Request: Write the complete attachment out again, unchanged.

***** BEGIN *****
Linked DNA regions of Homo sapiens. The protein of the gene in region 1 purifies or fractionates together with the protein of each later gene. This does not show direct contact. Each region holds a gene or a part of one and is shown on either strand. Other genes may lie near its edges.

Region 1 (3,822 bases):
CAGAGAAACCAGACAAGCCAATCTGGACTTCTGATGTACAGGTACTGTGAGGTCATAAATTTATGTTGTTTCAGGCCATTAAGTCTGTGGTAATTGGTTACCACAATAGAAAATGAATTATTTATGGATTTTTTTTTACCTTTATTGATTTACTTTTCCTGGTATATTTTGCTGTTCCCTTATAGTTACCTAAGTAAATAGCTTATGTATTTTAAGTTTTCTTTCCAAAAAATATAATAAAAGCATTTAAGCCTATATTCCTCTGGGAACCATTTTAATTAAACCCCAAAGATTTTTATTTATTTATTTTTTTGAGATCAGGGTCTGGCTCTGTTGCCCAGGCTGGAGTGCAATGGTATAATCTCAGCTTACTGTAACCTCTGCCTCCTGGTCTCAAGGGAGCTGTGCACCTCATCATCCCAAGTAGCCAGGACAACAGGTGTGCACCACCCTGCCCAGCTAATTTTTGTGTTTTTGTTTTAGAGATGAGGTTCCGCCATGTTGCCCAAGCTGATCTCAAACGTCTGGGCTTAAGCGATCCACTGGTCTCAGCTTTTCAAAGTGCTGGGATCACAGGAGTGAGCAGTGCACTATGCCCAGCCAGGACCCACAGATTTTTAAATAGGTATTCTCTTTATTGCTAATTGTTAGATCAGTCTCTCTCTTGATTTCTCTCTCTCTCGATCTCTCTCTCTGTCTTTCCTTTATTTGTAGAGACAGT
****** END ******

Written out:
Linked DNA regions of Homo sapiens. The protein of the gene in region 1 purifies or fractionates together with the protein of each later gene. This does not show direct contact. Each region holds a gene or a part of one and is shown on either strand. Other genes may lie near its edges.

Region 1 (3,822 bases):
CAGAGAAACCAGACAAGCCAATCTGGACTTCTGATGTACAGGTACTGTGAGGTCATAAATTTATGTTGTTTCAGGCCATTAAGTCTGTGGTAATTGGTTACCACAATAGAAAATGAATTATTTATGGATTTTTTTTTACCTTTATTGATTTACTTTTCCTGGTATATTTTGCTGTTCCCTTATAGTTACCTAAGTAAATAGCTTATGTATTTTAAGTTTTCTTTCCAAAAAATATAATAAAAGCATTTAAGCCTATATTCCTCTGGGAACCATTTTAATTAAACCCCAAAGATTTTTATTTATTTATTTTTTTGAGATCAGGGTCTGGCTCTGTTGCCCAGGCTGGAGTGCAATGGTATAATCTCAGCTTACTGTAACCTCTGCCTCCTGGTCTCAAGGGAGCTGTGCACCTCATCATCCCAAGTAGCCAGGACAACAGGTGTGCACCACCCTGCCCAGCTAATTTTTGTGTTTTTGTTTTAGAGATGAGGTTCCGCCATGTTGCCCAAGCTGATCTCAAACGTCTGGGCTTAAGCGATCCACTGGTCTCAGCTTTTCAAAGTGCTGGGATCACAGGAGTGAGCAGTGCACTATGCCCAGCCAGGACCCACAGATTTTTAAATAGGTATTCTCTTTATTGCTAATTGTTAGATCAGTCTCTCTCTTGATTTCTCTCTCTCTCGATCTCTCTCTCTGTCTTTCCTTTATTTGTAGAGACAGT